The 47-year-old organization sticks with the broader movement’s mission, but no longer its name.
Evangelicals for Social Action, the justice-focused group founded by Ron Sider, has called itself “a different kind of evangelical.” As of today, it’s the kind that doesn’t call itself evangelical.
After nearly 50 years, the organization has changed its name to Christians for Social Action, becoming the latest and most prominent example of a move away from the “evangelical” label in the US.
Executive director Nikki Toyama-Szeto cited the shift in identity among the younger, more racially diverse generation of leaders as well as examples of how the historic name had begun to distract from its work.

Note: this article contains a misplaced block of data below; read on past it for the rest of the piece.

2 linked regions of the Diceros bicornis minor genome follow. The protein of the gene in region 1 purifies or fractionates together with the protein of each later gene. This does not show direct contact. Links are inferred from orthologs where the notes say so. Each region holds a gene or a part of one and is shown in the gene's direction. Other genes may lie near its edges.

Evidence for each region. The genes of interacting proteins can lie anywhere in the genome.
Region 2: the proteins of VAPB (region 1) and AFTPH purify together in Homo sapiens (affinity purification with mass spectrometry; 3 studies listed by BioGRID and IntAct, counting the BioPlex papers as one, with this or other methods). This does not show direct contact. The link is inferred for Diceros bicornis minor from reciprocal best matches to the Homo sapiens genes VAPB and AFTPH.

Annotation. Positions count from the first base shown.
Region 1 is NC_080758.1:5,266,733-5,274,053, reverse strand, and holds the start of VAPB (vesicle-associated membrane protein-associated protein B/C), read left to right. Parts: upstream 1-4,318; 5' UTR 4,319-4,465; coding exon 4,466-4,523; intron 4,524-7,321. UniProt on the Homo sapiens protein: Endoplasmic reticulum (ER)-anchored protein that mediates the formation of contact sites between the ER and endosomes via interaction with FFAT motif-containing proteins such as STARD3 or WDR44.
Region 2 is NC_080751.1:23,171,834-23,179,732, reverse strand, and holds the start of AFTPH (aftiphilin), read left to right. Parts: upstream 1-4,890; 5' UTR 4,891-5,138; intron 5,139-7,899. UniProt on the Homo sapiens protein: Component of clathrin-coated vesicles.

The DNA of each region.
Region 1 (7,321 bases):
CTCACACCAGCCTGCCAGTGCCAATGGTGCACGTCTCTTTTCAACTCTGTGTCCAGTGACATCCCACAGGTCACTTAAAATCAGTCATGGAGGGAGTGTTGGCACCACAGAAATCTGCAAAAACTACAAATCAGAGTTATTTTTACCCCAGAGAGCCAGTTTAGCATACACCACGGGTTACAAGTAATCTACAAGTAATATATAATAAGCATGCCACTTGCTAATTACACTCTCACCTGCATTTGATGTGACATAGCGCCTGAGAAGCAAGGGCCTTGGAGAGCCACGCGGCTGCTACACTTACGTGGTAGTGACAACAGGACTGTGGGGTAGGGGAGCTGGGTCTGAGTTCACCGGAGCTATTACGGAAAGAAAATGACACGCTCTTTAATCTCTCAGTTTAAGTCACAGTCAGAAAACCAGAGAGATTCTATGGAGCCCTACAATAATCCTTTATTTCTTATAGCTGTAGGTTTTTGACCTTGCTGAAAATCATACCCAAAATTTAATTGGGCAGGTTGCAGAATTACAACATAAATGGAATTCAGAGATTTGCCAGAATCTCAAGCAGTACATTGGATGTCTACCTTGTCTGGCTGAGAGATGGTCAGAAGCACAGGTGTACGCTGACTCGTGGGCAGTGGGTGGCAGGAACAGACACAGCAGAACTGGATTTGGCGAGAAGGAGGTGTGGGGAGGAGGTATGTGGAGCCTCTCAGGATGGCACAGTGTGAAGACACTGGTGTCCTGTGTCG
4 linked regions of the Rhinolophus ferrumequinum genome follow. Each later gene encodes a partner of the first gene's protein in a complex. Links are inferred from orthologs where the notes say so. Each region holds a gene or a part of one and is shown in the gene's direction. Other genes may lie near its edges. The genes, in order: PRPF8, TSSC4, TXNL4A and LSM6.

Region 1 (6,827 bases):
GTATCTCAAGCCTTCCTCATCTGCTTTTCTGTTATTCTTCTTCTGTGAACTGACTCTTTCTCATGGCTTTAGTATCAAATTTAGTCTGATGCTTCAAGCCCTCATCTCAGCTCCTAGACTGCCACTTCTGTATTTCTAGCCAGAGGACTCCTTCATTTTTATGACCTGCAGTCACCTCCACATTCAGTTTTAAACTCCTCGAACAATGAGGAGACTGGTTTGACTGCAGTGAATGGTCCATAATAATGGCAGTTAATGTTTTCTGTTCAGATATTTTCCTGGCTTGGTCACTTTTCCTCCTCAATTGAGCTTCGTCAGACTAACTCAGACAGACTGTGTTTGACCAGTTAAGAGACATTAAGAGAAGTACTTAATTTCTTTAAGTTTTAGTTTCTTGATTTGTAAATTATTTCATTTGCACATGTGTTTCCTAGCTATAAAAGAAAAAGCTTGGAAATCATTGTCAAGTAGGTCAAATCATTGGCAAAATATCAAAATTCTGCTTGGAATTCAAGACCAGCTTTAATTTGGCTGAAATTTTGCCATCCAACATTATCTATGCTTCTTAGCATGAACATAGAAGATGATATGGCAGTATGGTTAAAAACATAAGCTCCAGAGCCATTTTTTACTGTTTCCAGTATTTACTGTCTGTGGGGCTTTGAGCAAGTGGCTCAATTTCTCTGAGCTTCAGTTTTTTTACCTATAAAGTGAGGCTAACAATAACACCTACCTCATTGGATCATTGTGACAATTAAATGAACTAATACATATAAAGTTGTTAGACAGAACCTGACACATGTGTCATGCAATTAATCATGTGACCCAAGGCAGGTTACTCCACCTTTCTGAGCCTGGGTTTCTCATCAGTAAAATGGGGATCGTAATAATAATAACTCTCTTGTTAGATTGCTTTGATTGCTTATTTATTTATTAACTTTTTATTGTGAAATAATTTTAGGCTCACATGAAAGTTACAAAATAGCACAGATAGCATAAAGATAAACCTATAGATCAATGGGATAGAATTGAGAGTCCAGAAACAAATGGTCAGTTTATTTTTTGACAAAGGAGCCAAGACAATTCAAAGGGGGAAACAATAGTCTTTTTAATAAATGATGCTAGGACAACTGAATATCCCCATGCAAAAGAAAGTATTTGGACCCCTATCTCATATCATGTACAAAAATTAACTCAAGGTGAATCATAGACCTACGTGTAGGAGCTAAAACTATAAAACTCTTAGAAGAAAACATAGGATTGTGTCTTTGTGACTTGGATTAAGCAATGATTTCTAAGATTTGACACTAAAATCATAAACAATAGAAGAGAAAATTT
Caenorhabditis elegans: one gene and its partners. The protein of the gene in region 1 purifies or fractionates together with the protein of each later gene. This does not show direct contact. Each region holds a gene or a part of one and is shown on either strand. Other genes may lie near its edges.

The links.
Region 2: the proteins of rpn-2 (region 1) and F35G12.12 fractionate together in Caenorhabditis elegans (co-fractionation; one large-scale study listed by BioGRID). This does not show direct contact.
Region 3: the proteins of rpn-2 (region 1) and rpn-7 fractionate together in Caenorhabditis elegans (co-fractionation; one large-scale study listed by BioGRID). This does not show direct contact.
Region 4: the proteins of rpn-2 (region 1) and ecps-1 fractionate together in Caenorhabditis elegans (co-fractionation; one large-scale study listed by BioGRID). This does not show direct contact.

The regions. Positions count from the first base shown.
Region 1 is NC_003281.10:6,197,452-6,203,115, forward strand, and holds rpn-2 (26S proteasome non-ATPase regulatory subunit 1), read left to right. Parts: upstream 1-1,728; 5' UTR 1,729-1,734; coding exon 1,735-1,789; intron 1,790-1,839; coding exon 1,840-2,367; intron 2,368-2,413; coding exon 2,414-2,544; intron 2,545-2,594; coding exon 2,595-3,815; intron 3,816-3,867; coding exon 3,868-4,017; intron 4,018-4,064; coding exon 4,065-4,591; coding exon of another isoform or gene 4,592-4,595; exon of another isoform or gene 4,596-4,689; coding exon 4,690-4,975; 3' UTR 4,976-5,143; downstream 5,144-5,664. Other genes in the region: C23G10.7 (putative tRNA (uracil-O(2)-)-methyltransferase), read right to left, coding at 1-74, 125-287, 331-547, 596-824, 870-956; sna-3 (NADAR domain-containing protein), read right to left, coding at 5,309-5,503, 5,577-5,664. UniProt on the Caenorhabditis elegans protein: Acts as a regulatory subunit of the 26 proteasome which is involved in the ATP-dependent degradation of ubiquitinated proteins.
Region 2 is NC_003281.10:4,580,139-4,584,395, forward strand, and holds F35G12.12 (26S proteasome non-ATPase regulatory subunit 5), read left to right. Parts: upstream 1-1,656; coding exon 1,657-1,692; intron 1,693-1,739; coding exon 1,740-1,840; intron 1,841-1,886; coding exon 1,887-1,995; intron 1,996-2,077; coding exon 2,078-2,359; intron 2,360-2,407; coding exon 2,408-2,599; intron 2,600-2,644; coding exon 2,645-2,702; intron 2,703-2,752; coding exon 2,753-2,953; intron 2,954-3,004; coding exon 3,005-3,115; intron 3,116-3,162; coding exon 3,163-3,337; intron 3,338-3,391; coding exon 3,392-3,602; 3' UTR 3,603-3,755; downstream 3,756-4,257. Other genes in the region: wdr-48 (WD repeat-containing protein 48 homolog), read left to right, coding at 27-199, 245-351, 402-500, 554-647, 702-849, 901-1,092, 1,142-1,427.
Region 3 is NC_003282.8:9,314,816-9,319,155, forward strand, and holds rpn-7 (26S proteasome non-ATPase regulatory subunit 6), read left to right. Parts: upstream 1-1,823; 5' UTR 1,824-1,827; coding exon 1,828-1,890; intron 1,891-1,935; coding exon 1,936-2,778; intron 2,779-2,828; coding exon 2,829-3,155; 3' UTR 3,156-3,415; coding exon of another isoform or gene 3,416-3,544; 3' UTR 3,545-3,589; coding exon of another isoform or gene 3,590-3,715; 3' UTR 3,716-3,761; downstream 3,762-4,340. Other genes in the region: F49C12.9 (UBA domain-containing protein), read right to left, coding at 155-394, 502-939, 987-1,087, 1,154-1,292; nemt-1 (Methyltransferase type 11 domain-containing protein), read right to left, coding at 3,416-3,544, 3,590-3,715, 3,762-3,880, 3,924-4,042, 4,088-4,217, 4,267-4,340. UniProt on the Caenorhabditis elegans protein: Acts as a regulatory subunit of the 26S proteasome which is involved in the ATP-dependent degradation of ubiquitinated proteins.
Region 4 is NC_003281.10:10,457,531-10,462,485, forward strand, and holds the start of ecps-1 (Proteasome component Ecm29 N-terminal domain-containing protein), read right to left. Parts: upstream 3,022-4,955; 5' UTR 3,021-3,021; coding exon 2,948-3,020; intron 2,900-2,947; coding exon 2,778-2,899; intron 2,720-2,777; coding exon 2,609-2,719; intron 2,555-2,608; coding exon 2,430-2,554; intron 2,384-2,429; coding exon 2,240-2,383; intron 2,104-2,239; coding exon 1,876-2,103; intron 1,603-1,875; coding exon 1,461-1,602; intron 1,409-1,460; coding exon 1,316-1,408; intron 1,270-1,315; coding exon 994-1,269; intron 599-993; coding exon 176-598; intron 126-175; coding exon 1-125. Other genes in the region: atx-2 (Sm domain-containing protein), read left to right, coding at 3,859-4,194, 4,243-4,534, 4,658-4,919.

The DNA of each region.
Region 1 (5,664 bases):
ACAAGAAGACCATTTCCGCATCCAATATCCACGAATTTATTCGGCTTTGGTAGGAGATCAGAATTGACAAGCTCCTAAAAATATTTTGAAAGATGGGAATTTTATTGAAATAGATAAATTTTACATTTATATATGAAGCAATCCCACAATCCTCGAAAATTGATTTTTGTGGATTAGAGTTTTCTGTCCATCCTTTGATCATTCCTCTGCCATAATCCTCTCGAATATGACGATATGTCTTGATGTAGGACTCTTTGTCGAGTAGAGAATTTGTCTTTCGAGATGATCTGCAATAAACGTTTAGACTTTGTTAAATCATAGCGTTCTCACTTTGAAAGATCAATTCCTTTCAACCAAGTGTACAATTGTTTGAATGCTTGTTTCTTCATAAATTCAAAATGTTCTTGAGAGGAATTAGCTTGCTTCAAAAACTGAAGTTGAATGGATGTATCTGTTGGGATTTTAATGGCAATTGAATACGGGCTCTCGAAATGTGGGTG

“Honestly, the name change is an act in hospitality. In some ways, it reflects a change in our audience of what they’re calling themselves. Our audience is still evangelical, it’s post-evangelical, and it’s evangelical-adjacent,” said Toyama-Szeto, who has led the ministry since 2017. “When you have a name like ‘Evangelicals for Social Action,’ you’re limiting yourself to those who self-describe.”
Because of growing political baggage around the name, that pool has become narrower. Plenty of people believe in the core convictions of the faith—and are motivated by them to pursue justice—without calling themselves evangelical anymore.
The election of President Donald Trump, who embraced his white evangelical backing, represents an inflection point for evangelical identity in the US. Fifteen percent of those who considered themselves “evangelical” or “born again” in 2016 had stopped using either label by the following year, according to one voter survey, even though the overall number of evangelicals had held …